SHIFT: Have we forgotten the focus and energy that it takes to be out in the world?

From relearning how to be around people and the fear of getting COVID, to the loss of flexibility, heading back to the office is more than a transition — it's another test of our mental health.

Lisa Machado 7 minute read June 13, 2022
Contemporary art collage. Office worker, employee lying on low battery symbolizing tiredness

There are ways of coping with the exhaustion and overstimulation that comes with being back in the office. GETTY

I am no longer good at change, she texted, adding a sad-face emoji and a photo of a desk covered in paper and gum wrappers along with five (!) coffee cups.

This is the text that was waiting for me on my phone this morning. A longtime friend had her first week back in the office and, well, apparently it left a lot to be desired.

Besides rediscovering all that she hated about the office before COVID…

Turns out J still taps his cowboy boot incessantly on his desk, A is still taking other people’s lunches and H keeps stopping at my desk on the way from the bathroom. Still not sure he washes his hands.

… my very professional, smart, and optimistic friend also found herself caught up in a strange and unexpected exhausted crisis of capability.

I am eating out of a tub of chocolate ice cream in the stairwell. Is that bad?

She works for the government doing communications sorts of things — things that she says were done quite well virtually, but her boss believes that in-person work cultivates good morale, builds better relationships and inspires productivity. None of which my friend disagrees with, by the way. In fact, she was looking forward to getting back and seeing more than just the heads of the people on her team.

She even bought some new clothes for the occasion: “Finally, no yoga pants,” she said, proudly. Getting in on the excitement, I offered to lend her my lunch bag that has a smiling avocado on it and the words, “Avo good day!” for good luck. “Might as well go for the gusto,” I said. After all, we are crawling out from under a pandemic.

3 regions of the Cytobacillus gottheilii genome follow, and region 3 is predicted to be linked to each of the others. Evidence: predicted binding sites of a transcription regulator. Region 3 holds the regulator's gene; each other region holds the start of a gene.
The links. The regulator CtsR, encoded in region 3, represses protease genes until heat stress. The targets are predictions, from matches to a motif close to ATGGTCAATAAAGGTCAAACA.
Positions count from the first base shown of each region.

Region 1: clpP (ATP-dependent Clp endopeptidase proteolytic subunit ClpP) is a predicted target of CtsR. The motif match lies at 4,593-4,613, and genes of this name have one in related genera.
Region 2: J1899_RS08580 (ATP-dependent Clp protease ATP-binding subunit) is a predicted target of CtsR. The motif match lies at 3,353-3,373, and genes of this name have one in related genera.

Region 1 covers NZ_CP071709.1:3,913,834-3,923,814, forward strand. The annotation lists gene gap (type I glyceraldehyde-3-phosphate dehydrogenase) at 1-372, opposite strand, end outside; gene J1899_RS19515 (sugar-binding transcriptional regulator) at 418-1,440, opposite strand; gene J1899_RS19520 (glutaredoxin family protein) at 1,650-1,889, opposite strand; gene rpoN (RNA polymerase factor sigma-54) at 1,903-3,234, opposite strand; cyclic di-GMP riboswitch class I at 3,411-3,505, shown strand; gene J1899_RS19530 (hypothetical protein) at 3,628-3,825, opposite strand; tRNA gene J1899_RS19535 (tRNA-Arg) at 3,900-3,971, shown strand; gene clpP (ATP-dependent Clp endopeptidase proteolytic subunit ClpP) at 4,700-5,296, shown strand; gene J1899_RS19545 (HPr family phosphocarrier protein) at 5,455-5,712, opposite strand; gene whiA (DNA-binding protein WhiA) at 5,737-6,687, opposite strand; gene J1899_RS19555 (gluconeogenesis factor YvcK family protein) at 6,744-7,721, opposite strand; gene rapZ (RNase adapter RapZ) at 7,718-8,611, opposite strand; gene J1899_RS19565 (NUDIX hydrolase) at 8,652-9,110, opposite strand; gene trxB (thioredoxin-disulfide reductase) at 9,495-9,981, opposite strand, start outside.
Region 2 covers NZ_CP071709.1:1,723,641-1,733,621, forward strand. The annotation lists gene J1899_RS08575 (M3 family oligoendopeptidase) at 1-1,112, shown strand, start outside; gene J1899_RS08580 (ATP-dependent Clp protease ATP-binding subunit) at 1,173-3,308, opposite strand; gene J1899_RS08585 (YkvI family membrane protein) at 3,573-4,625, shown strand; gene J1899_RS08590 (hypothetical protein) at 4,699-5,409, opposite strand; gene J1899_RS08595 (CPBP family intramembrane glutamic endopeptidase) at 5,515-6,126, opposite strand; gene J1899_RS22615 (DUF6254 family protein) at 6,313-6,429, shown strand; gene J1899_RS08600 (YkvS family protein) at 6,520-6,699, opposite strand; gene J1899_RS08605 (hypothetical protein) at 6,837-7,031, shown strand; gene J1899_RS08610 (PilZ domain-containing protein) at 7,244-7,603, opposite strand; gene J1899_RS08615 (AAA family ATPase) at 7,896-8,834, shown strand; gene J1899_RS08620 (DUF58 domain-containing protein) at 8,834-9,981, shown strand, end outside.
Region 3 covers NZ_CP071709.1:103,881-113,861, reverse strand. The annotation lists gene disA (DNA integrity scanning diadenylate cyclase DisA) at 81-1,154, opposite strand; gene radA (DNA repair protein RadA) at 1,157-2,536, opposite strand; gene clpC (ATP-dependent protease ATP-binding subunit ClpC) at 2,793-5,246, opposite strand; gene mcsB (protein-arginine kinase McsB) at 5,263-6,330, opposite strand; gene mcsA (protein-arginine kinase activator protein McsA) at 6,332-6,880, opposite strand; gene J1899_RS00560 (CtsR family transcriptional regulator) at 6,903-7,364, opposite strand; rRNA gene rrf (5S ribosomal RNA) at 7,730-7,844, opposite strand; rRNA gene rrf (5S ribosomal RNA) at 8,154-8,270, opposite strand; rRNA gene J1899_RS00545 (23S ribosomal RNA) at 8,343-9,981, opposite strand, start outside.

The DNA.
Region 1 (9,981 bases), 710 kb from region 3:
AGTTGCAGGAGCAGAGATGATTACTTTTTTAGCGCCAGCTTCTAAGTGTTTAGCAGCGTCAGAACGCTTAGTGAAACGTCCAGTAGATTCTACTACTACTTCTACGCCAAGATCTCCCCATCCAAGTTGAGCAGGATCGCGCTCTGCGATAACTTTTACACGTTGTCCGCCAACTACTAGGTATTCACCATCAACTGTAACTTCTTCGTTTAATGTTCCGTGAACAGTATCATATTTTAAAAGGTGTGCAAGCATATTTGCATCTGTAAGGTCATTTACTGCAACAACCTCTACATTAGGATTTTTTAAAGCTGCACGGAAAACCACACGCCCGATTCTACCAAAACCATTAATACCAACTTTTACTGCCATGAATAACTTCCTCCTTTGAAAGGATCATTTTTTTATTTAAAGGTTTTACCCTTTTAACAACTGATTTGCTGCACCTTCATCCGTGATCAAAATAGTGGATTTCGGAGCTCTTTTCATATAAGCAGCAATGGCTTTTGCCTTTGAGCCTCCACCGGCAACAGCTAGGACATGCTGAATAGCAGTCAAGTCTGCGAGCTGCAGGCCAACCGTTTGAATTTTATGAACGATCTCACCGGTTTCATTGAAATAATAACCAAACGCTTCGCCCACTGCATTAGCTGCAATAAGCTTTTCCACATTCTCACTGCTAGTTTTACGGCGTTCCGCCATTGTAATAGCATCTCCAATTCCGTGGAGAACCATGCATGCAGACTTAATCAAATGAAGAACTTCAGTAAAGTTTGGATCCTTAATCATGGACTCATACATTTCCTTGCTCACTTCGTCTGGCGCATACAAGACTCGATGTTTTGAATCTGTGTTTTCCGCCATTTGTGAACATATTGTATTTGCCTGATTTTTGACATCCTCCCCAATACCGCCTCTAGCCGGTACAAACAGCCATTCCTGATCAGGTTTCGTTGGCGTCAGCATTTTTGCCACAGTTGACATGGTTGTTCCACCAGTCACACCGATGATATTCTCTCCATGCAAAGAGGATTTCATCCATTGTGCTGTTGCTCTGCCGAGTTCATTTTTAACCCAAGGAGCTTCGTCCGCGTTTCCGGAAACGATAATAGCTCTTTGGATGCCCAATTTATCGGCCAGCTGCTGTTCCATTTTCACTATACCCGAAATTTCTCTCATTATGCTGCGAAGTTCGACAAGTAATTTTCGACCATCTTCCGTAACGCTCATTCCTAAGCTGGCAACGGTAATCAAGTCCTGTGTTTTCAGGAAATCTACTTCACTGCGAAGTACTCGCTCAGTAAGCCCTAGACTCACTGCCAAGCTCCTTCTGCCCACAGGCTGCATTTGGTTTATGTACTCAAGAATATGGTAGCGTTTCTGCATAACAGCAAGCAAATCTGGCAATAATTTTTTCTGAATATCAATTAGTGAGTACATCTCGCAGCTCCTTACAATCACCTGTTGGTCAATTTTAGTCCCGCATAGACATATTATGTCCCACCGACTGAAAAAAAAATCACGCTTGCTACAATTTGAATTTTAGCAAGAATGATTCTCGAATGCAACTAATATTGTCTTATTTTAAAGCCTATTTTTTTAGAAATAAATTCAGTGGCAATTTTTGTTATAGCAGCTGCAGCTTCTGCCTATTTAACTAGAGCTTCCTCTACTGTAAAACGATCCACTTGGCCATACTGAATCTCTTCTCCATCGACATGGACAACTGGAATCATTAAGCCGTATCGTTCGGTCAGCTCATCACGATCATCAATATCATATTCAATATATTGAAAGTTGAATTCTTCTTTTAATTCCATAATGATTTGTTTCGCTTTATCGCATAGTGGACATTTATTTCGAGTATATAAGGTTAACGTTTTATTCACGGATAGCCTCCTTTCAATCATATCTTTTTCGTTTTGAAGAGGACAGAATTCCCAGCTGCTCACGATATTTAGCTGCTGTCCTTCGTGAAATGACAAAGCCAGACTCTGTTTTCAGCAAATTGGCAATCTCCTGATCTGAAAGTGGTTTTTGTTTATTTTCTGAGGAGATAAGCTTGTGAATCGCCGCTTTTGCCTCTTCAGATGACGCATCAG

Apparently, all was going well for her until three hours into the first Monday back. Besides managing the floods of memories of how annoying her colleagues were — and clearly still are — she was tasked with leading a welcome back presentation to her boss’ eight-person team outlining how to integrate new employees into the existing office space.

I might have itched my butt while I was talking. Just the cheek though, she texted.


We decided that one butt-scratch is forgivable on the first day back to the office — there are worst things, after all. Plus it’s been more than two years off toiling away alone, hiding behind screens and email. It makes sense that one might experience a lapse in workplace etiquette. Right?

I, too, have begun integrating in-person meetings into my workdays. Recently, I spoke at a conference for cancer advocates and though it felt incredible to be with people again and line up for warm cookies at break-time, I had forgotten what it was like to be “on” for more than the usual 30-minute video call. There was no turning my camera off if I felt the urge to roll my eyes, or wanted to stuff salad into my mouth — this was real-life, and well, it felt weird and exhausting.

‘We’re a bit rusty with our social skills’

Just trying to guess who was OK with a handshake and who preferred a fist bump was a lot — and then there were the huggers. And though everyone seemed to be trying to adjust in their own way — one guy had a button on his shirt that said ‘I like distancing’ — there was one thing that almost everyone agreed on: we had forgotten the amount of mental focus and physical energy that it takes to be out in the real world with real people.

Clearly, as Naomi Torres-Mackie, a clinical psychologist, told Healthline, after two years of working from home, we’re “a bit rusty when it comes to our social skills.”

Add in the change in routine — routine provides psychological comfort, she says — and the fear of getting sick, and we’re left with an uncomfortable mix of “anxious cognitions, feelings of worry and unease, and low mood.”